|The Angus Stud for the Commercial cattle man, successfully breeding Angus cattle in Australia since 1888!|
In 1888, the White family of Edinglassie, imported Angus cattle from Scotland and started the long association with the breed in the White family of Australia.
F.J. White moved to Saumarez, Armidale and ran them on his Armidale/Guyra property's. His two sons H.F. White and F.F. White started the Angus Stud at Bald Blair Guyra, this was split up in 1949 where F.F. Whites children, F.G. White and P.M. Bell (White) took on their share of the Stud and named it "Glenavon". F.G. Bell (fifth generation in Aust.) took on running the Stud in 1969 to the present day.
Glenavon Angus Stud has 400 Stud Cows with 1100 Commercial Cows, where we use A.I. extensively each year sourcing superior and new genetics followed up with selected Glenavon stud bulls. Around 50% of sale bulls are joined as yearlings each October so we get the benefit of the new genetics through our stud and commercial herds. The proof is in the progeny with Glenavon regularly obtaining Australian Record Prices.
The Glenavon Stud is recorded on Angus Group Breedplan. Cows calve from July to September and are run in conjunction with the Outer Bald Blair commercial herd and alongside XB Ewes and lambs; so if they do not perform under these conditions, or are not Structurally Sound they are not used or sold for breeding, regardless of their EBV's.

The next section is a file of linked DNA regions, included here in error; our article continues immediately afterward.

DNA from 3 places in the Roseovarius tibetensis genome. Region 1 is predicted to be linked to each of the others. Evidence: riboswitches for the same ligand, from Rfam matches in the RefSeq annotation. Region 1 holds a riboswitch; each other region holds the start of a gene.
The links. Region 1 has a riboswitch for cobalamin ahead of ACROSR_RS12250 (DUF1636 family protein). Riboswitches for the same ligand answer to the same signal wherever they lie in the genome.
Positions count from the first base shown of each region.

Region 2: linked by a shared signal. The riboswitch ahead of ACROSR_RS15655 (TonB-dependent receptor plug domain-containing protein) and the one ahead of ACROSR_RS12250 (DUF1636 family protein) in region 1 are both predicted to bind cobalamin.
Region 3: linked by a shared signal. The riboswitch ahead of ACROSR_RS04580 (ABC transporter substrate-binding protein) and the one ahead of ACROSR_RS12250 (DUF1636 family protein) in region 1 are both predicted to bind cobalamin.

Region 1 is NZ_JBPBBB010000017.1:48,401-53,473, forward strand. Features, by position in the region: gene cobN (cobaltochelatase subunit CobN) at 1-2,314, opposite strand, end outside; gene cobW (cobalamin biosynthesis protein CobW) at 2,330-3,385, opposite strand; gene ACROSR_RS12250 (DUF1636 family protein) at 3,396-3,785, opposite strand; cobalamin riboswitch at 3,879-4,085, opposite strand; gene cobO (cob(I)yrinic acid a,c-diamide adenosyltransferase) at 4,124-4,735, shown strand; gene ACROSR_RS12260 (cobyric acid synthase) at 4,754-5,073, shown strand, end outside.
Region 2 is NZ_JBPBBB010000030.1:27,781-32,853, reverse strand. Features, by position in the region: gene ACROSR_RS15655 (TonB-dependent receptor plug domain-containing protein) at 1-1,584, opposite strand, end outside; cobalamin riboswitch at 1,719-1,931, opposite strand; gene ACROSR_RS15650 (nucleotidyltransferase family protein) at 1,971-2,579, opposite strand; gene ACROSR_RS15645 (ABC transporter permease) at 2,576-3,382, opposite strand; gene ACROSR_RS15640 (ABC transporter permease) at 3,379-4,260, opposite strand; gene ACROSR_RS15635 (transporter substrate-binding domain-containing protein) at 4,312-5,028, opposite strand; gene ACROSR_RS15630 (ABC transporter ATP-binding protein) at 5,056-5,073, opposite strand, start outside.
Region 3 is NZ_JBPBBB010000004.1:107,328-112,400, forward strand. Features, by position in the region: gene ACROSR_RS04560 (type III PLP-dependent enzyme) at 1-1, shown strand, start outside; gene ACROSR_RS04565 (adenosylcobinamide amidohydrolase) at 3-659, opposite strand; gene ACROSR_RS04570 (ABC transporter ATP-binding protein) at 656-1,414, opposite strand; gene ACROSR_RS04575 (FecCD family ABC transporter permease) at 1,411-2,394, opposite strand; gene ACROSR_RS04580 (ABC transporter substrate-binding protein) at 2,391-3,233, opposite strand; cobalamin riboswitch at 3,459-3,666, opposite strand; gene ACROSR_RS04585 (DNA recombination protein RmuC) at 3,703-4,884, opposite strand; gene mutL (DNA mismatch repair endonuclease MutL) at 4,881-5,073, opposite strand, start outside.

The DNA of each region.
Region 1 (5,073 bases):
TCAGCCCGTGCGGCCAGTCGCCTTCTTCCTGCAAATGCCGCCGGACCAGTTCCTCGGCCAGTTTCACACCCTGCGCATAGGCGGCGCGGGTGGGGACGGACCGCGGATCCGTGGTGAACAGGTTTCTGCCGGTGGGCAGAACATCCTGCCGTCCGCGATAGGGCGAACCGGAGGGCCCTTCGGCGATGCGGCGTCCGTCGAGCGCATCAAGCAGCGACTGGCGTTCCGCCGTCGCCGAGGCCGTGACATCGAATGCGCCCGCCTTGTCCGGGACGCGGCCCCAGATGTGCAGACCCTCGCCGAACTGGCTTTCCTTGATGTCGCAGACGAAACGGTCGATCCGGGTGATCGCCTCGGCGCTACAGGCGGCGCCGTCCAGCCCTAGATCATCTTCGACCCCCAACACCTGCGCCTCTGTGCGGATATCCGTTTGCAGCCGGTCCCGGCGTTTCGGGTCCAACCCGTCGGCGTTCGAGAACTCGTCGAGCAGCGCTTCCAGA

The progeny have to reach heavy weights in the feedlots where we are aiming at the Japanese B3 market and the females are expected to breed on for many years. To achieve this they have to be structurally sound and if they fail to conceive or rear a calf they are sold for slaughter.
When we visited the USA we were alarmed at some of the structural faults being tolerated in their AI sires (e.g. small testicles, very bad feet, light bottom jaws and lack of muscle). Any sire that produces these faults is immediately discarded. In future we intend to look and use outcross sires within Australia that are structurally sound. We recommend cattlemen look at the bulls, using the EBV's as a guide to select the bulls that suits their own breeding programme, the country that they are to be run on and the markets that they are targeting.
A tip we also suggest to our clients is to go right through the catalogue, marking off all the bulls that would suit their operation. Eg High Growth, High in milk if more milk is needed in your herd or Lower Birth Weight for heifers. Then go through the Bulls you have marked on sale day and look at them visually to which would suit your cattle. This is very important to look at the cattle not just the EBVís. You will be pleasantly surprised what becomes available throughout the sale, and all the bulls in the sale will suit different breeding programs. It is always tempting to only select the best couple of bulls and then be disappointed when they go outside your budget.
We join our replacement heifers at 13 months of age to average birth weight bulls as we want to keep the progeny (low birth weight bulls tend to breed small pelvic area females, which only accentuates calving problems later on). We sell our surplus heifer weaners (13 months old ) at our Annual Bull and Heifer Sale at the beginning of August.
All cattle are Johnes Tested to the status of MN3 - free to enter Queensland.